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Bill To Keep Guns From Domestic Abusers Heads To Senate

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UPDATE 2/11: The Domestic Violence and Firearm Possession bill has made it past the state House floor and now heads to the Senate. 


Most states have adopted laws that restrict gun access to convicted domestic abusers. New Mexico is not one of them. The Domestic Violence and Firearm Possession bill could change that this year.

Seventy percent ofintimate partner deaths in 2014 in New Mexico involved a firearm, according to research from the University of New Mexico.

This bill would restrict gun access for people who have certain restraining orders against them or who’ve been convicted of things like abuse or stalking.

Claudia Medina said a gun is the last thing someone needs in an abusive relationship. She's with Enlace Comunitario, a group in Albuquerque that helps immigrants escape domestic violence.


"It really increases the potential for the violence escalating and most likely ending in death," Medina said.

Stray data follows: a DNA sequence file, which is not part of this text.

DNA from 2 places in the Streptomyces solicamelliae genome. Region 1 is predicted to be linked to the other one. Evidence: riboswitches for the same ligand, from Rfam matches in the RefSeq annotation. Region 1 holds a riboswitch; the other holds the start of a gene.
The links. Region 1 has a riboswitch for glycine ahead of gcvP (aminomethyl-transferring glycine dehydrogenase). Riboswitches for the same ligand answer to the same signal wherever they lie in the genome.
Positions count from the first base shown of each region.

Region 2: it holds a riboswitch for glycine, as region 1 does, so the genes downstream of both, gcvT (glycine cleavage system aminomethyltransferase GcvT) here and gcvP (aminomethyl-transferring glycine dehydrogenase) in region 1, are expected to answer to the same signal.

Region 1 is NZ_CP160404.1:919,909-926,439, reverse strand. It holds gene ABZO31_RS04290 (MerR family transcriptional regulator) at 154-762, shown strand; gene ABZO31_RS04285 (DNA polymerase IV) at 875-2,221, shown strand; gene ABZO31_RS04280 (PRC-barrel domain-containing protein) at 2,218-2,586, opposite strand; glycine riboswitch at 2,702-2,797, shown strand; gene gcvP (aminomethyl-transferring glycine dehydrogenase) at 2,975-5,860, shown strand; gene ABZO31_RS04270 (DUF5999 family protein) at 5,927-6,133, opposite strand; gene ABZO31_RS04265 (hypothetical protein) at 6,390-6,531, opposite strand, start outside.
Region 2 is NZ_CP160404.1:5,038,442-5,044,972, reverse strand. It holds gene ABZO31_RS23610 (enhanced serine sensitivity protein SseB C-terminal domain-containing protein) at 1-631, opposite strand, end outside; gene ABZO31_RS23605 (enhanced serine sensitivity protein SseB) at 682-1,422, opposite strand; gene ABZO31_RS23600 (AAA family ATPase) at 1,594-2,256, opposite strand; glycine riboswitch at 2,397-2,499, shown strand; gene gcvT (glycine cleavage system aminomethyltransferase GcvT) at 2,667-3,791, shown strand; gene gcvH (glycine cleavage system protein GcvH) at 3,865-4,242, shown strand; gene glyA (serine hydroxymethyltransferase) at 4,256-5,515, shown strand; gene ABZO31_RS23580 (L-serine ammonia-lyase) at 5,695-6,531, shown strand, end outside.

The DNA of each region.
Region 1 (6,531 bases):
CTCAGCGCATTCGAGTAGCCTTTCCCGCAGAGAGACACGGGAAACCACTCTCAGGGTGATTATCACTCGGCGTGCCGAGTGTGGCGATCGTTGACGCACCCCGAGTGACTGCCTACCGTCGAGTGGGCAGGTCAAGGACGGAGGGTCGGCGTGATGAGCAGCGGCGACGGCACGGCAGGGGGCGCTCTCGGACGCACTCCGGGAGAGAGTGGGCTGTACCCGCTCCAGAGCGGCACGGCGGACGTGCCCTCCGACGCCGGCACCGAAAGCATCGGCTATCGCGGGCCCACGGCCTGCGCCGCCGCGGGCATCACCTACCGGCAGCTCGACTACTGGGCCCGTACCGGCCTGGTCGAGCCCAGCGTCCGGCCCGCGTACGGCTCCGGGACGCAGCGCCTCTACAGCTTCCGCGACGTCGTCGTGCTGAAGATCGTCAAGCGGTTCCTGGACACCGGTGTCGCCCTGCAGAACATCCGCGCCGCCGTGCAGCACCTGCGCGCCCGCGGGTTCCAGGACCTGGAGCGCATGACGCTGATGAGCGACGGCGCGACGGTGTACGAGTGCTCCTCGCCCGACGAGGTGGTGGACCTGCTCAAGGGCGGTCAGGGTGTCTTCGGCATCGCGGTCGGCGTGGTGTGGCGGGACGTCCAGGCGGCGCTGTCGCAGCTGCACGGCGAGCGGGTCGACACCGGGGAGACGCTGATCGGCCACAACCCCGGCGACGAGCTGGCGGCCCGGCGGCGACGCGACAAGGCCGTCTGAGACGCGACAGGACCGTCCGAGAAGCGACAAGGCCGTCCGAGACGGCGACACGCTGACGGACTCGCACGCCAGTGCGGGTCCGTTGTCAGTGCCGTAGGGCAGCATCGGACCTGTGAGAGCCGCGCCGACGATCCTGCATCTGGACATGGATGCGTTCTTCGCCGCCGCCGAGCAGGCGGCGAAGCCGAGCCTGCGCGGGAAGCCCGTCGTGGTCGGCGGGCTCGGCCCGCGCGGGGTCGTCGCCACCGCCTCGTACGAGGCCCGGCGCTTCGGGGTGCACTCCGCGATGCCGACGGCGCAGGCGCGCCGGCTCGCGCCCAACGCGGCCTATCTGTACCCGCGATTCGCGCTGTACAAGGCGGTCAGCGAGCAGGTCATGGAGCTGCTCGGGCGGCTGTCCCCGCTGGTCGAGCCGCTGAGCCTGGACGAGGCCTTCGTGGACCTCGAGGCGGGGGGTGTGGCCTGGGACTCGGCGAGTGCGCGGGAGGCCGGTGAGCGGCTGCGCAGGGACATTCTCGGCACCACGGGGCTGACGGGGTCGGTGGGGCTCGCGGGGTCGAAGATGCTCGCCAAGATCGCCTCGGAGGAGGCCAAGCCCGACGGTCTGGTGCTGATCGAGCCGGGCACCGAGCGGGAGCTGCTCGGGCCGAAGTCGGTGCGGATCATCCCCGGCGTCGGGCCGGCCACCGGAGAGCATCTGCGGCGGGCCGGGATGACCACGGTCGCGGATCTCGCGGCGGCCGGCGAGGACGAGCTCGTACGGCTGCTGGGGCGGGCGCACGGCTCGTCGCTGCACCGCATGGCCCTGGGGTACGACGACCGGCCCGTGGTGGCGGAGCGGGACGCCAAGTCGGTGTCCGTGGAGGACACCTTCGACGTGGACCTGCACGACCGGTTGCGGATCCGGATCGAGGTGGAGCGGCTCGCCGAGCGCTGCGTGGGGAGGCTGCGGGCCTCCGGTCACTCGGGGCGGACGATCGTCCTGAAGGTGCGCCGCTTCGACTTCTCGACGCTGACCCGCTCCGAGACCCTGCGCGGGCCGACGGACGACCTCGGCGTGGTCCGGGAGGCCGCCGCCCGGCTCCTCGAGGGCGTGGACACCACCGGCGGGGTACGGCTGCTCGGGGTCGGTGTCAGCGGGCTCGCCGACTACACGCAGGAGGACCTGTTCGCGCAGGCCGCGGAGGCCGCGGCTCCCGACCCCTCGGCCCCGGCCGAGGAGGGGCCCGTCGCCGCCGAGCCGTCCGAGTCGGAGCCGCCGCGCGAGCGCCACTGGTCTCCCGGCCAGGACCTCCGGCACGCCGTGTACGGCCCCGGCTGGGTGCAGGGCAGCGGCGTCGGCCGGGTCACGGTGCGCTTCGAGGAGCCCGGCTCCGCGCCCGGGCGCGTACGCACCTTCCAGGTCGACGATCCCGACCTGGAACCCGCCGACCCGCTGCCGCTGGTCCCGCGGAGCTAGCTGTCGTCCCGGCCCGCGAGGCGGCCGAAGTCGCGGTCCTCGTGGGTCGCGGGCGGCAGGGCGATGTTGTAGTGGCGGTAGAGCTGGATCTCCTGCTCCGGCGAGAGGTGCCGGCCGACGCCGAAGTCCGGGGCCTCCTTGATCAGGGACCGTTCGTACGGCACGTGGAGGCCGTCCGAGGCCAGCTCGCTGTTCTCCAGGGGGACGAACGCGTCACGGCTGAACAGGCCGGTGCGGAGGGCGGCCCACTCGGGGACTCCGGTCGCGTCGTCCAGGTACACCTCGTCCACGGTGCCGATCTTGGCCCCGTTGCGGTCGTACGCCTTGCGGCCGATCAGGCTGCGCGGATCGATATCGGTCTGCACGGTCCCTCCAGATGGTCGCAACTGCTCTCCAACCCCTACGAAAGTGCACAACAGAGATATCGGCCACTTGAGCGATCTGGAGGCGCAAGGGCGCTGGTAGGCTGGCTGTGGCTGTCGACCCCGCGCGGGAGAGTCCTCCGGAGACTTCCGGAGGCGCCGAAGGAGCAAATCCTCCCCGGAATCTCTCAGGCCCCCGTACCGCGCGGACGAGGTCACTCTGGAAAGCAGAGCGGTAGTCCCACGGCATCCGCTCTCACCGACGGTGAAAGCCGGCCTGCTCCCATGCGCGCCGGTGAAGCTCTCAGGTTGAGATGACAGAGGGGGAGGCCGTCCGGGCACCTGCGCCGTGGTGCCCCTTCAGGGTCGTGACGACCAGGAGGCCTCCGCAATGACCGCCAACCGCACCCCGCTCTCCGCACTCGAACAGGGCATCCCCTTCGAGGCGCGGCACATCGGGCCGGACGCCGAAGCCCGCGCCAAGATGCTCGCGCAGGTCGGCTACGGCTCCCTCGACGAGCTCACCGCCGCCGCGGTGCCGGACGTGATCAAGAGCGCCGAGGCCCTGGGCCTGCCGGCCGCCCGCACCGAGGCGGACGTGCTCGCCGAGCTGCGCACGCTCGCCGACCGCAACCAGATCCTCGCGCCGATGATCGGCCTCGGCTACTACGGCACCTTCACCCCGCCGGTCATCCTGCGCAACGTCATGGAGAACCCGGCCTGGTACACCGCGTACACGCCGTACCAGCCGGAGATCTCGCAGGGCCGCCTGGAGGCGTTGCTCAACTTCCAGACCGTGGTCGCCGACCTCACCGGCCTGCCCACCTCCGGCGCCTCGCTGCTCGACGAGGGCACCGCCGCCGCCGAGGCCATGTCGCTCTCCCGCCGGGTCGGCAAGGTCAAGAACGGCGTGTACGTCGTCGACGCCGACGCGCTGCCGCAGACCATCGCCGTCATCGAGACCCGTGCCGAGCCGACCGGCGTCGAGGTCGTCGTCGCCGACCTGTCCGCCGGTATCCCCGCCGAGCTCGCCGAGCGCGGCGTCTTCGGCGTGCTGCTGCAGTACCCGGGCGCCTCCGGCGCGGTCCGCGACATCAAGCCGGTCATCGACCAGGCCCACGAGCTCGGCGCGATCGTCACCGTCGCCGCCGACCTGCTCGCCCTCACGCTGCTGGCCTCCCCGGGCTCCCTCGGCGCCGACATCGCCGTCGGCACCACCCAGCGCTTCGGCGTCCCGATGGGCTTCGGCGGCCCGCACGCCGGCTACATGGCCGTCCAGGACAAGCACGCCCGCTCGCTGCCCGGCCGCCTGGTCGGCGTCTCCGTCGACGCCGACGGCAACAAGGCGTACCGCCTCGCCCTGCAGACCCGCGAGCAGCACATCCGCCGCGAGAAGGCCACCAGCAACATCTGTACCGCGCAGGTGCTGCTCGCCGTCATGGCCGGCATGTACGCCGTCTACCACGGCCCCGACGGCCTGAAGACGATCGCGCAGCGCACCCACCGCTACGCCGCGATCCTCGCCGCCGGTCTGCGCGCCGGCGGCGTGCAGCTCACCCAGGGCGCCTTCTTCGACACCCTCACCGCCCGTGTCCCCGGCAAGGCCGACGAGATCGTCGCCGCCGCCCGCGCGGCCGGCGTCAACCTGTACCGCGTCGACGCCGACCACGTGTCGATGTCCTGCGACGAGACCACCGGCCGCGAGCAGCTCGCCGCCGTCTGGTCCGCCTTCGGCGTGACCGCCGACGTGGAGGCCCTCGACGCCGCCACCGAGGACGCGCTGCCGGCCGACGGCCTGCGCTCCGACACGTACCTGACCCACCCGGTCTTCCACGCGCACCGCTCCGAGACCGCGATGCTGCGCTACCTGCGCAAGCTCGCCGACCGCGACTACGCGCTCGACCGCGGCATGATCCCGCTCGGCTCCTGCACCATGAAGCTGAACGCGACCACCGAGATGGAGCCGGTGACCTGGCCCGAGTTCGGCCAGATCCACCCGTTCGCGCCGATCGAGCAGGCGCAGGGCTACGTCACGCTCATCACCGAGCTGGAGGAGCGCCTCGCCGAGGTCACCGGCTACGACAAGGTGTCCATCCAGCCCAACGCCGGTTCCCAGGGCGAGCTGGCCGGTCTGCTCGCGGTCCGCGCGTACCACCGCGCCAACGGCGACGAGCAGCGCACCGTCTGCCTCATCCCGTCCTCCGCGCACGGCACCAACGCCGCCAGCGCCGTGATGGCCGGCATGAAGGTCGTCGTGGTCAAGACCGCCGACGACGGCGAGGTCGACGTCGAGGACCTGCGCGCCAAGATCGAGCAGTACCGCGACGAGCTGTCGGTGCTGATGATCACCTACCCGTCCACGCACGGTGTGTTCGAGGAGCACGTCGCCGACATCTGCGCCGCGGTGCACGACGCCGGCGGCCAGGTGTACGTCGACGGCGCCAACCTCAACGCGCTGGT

A national study found that when an abuser has access to a gun, the odds of their victim dying go up by more than 500 percent.


Opponents are concerned that the bill could impede people’s Second Amendment rights.


Next, it heads to the House floor.



Support for KUNM’s Public Health New Mexico project comes from the W.K. Kellogg Foundation, the McCune Charitable Foundation, and from KUNM listeners like you.

May joined KUNM's Public Health New Mexico team in early 2018. That same year, she established the New Mexico chapter of the National Association of Hispanic Journalists and received a fellowship from the Association of Health Care Journalists. She join Colorado Public Radio in late 2019.
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